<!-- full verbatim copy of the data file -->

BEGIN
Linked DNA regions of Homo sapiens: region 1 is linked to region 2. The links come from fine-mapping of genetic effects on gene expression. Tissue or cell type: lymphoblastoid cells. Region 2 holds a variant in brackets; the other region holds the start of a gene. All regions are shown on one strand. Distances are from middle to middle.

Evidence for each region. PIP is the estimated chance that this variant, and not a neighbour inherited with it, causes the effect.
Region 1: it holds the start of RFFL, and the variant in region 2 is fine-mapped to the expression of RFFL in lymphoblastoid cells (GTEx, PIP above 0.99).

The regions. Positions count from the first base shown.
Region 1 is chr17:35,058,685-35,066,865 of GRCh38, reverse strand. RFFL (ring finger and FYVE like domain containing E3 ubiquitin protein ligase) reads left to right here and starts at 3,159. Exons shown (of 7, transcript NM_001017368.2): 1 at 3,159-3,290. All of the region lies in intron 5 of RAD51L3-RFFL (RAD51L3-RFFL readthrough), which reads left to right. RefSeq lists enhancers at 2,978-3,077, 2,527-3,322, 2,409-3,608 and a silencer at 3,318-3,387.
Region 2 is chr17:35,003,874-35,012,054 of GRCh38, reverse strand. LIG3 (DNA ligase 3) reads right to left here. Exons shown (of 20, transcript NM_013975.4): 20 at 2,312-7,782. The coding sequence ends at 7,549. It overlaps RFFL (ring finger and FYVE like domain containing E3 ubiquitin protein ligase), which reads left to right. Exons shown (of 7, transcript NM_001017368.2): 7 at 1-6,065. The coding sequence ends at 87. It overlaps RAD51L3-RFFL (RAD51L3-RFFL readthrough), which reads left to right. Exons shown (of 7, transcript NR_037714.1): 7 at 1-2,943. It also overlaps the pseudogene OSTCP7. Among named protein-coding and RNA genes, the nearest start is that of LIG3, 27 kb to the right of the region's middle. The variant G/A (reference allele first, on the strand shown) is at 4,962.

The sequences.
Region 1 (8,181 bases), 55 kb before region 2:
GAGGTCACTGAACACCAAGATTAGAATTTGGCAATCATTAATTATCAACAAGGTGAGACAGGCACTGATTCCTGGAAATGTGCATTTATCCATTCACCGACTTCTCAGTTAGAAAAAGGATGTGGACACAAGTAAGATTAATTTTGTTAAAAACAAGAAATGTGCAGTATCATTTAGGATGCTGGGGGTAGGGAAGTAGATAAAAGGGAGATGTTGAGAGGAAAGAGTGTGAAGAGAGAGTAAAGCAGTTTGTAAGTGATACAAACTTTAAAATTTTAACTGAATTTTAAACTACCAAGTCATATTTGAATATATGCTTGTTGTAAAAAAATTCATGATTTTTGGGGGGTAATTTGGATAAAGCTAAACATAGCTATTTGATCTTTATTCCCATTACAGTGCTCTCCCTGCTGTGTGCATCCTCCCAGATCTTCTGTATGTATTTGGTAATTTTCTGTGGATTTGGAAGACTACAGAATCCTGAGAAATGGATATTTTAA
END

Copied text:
Linked DNA regions of Homo sapiens: region 1 is linked to region 2. The links come from fine-mapping of genetic effects on gene expression. Tissue or cell type: lymphoblastoid cells. Region 2 holds a variant in brackets; the other region holds the start of a gene. All regions are shown on one strand. Distances are from middle to middle.

Evidence for each region. PIP is the estimated chance that this variant, and not a neighbour inherited with it, causes the effect.
Region 1: it holds the start of RFFL, and the variant in region 2 is fine-mapped to the expression of RFFL in lymphoblastoid cells (GTEx, PIP above 0.99).

The regions. Positions count from the first base shown.
Region 1 is chr17:35,058,685-35,066,865 of GRCh38, reverse strand. RFFL (ring finger and FYVE like domain containing E3 ubiquitin protein ligase) reads left to right here and starts at 3,159. Exons shown (of 7, transcript NM_001017368.2): 1 at 3,159-3,290. All of the region lies in intron 5 of RAD51L3-RFFL (RAD51L3-RFFL readthrough), which reads left to right. RefSeq lists enhancers at 2,978-3,077, 2,527-3,322, 2,409-3,608 and a silencer at 3,318-3,387.
Region 2 is chr17:35,003,874-35,012,054 of GRCh38, reverse strand. LIG3 (DNA ligase 3) reads right to left here. Exons shown (of 20, transcript NM_013975.4): 20 at 2,312-7,782. The coding sequence ends at 7,549. It overlaps RFFL (ring finger and FYVE like domain containing E3 ubiquitin protein ligase), which reads left to right. Exons shown (of 7, transcript NM_001017368.2): 7 at 1-6,065. The coding sequence ends at 87. It overlaps RAD51L3-RFFL (RAD51L3-RFFL readthrough), which reads left to right. Exons shown (of 7, transcript NR_037714.1): 7 at 1-2,943. It also overlaps the pseudogene OSTCP7. Among named protein-coding and RNA genes, the nearest start is that of LIG3, 27 kb to the right of the region's middle. The variant G/A (reference allele first, on the strand shown) is at 4,962.

The sequences.
Region 1 (8,181 bases), 55 kb before region 2:
GAGGTCACTGAACACCAAGATTAGAATTTGGCAATCATTAATTATCAACAAGGTGAGACAGGCACTGATTCCTGGAAATGTGCATTTATCCATTCACCGACTTCTCAGTTAGAAAAAGGATGTGGACACAAGTAAGATTAATTTTGTTAAAAACAAGAAATGTGCAGTATCATTTAGGATGCTGGGGGTAGGGAAGTAGATAAAAGGGAGATGTTGAGAGGAAAGAGTGTGAAGAGAGAGTAAAGCAGTTTGTAAGTGATACAAACTTTAAAATTTTAACTGAATTTTAAACTACCAAGTCATATTTGAATATATGCTTGTTGTAAAAAAATTCATGATTTTTGGGGGGTAATTTGGATAAAGCTAAACATAGCTATTTGATCTTTATTCCCATTACAGTGCTCTCCCTGCTGTGTGCATCCTCCCAGATCTTCTGTATGTATTTGGTAATTTTCTGTGGATTTGGAAGACTACAGAATCCTGAGAAATGGATATTTTAA